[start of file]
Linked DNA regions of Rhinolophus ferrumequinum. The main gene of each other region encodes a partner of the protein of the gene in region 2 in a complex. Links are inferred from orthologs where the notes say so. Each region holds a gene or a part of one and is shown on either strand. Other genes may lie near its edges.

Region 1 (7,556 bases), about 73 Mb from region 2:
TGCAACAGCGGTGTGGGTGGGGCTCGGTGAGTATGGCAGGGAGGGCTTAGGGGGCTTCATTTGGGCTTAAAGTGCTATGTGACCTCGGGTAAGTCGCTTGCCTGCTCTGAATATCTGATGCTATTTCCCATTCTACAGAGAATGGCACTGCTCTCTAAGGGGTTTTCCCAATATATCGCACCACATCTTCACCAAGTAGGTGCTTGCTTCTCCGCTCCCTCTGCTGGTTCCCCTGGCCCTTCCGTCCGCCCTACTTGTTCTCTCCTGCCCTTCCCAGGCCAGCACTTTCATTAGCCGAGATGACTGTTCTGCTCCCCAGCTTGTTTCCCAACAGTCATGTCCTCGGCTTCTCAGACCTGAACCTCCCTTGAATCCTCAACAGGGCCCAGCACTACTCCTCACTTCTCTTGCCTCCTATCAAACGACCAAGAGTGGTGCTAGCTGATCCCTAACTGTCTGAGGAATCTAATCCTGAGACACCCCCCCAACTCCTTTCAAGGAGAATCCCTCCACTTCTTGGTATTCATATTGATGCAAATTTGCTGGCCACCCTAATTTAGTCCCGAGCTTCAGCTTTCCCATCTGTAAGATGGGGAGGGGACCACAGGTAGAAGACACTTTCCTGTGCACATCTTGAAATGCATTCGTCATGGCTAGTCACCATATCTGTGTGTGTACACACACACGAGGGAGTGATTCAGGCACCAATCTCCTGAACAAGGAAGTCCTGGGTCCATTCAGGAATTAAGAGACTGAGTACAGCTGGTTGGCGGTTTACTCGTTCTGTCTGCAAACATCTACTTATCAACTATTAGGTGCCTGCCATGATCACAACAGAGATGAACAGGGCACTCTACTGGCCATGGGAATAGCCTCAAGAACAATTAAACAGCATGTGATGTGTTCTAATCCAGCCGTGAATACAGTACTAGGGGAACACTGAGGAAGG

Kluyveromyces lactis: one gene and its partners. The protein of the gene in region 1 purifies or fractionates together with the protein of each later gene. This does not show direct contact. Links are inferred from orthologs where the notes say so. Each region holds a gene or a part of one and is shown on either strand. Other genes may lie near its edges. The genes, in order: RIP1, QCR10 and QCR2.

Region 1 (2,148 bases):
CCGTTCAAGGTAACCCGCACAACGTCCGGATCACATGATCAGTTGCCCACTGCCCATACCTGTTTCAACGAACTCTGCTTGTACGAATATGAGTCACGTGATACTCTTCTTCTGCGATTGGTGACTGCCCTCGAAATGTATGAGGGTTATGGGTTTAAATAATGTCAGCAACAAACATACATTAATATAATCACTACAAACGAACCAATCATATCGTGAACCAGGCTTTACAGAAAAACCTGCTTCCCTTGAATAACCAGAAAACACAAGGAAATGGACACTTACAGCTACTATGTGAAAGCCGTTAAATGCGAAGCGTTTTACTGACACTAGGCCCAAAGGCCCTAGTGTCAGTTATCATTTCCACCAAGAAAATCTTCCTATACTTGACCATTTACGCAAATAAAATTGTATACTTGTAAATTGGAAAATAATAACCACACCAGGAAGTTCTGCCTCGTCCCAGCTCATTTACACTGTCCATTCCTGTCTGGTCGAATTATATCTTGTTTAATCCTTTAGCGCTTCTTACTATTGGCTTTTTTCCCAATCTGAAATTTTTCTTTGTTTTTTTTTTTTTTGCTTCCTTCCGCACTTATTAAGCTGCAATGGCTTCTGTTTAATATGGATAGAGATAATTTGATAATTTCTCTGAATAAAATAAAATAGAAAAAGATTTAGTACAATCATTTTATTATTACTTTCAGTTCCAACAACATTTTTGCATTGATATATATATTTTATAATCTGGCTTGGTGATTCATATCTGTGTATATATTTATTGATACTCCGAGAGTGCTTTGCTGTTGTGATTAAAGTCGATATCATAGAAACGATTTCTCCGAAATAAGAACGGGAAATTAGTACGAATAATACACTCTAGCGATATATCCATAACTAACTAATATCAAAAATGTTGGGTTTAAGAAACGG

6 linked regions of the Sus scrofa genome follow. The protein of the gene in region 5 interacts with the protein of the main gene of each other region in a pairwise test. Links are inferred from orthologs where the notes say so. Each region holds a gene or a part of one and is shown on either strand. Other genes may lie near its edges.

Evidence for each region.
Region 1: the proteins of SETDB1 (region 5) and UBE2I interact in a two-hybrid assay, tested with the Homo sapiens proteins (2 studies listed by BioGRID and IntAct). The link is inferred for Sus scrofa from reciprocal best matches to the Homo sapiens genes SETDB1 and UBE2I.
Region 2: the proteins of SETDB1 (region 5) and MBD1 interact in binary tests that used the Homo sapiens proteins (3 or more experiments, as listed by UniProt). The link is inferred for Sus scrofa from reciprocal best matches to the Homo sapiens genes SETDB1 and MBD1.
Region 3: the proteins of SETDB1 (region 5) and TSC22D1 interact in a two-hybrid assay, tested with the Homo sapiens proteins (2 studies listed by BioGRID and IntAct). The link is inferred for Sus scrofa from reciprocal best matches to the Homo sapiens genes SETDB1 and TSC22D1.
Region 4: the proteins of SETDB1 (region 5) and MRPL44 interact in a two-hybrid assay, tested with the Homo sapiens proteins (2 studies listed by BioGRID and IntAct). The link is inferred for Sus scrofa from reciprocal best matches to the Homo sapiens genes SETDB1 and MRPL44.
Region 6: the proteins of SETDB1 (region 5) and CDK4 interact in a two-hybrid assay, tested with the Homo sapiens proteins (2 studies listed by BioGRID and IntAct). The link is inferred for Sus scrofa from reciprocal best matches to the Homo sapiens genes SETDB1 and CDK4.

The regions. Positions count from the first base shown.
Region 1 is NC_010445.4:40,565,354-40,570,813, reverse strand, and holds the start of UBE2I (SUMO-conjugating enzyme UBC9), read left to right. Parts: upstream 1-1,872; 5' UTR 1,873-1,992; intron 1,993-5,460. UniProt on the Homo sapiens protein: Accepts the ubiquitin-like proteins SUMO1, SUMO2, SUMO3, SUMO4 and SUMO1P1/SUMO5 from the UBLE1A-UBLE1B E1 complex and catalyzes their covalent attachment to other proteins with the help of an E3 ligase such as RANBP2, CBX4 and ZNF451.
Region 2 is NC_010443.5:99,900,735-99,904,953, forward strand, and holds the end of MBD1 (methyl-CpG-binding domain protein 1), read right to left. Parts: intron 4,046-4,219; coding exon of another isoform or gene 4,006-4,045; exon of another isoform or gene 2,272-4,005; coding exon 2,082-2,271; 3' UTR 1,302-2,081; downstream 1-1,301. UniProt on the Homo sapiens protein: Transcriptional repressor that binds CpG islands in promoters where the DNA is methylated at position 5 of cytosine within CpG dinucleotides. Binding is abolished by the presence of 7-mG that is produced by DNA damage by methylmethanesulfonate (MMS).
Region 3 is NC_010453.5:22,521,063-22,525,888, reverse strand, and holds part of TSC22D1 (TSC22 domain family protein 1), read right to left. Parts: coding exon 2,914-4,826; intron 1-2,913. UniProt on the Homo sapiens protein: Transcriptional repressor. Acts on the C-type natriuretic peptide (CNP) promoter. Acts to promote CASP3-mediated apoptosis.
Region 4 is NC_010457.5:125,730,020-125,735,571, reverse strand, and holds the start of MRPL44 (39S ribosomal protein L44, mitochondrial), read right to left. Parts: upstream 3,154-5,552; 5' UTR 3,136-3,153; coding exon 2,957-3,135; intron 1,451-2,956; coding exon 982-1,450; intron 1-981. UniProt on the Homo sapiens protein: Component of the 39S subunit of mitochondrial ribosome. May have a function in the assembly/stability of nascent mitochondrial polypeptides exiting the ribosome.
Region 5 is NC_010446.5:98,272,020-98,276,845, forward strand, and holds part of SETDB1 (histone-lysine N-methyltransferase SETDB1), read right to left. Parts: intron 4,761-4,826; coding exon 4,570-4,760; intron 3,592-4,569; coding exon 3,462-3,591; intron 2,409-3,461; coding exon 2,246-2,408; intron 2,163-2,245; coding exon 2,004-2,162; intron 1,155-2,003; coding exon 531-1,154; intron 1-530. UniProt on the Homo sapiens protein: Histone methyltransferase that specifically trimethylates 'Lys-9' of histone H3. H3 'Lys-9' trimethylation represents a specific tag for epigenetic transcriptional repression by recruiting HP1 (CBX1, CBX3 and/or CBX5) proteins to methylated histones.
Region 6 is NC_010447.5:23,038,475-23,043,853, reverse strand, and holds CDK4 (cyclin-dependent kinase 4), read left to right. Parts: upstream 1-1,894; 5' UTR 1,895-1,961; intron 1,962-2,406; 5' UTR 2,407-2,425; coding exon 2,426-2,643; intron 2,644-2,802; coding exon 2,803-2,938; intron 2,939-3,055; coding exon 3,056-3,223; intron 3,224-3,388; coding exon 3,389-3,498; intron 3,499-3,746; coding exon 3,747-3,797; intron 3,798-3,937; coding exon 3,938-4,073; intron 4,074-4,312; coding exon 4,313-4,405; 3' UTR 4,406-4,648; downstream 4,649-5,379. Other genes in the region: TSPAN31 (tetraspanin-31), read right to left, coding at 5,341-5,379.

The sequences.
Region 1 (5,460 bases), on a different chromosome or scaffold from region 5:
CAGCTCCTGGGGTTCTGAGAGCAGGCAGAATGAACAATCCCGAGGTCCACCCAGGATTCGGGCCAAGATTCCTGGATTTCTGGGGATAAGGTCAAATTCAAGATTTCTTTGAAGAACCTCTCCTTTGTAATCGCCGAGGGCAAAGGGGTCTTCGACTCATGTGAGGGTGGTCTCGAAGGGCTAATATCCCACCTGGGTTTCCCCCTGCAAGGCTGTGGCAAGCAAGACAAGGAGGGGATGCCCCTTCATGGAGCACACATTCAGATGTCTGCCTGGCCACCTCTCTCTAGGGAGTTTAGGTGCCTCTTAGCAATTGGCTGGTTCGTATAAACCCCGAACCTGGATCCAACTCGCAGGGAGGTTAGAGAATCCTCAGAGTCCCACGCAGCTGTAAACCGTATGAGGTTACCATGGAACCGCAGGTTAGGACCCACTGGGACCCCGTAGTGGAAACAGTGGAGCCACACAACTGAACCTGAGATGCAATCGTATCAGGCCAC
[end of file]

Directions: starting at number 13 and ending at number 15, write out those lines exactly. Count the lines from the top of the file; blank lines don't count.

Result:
Region 6: the proteins of SETDB1 (region 5) and CDK4 interact in a two-hybrid assay, tested with the Homo sapiens proteins (2 studies listed by BioGRID and IntAct). The link is inferred for Sus scrofa from reciprocal best matches to the Homo sapiens genes SETDB1 and CDK4.

The regions. Positions count from the first base shown.
Region 1 is NC_010445.4:40,565,354-40,570,813, reverse strand, and holds the start of UBE2I (SUMO-conjugating enzyme UBC9), read left to right. Parts: upstream 1-1,872; 5' UTR 1,873-1,992; intron 1,993-5,460. UniProt on the Homo sapiens protein: Accepts the ubiquitin-like proteins SUMO1, SUMO2, SUMO3, SUMO4 and SUMO1P1/SUMO5 from the UBLE1A-UBLE1B E1 complex and catalyzes their covalent attachment to other proteins with the help of an E3 ligase such as RANBP2, CBX4 and ZNF451.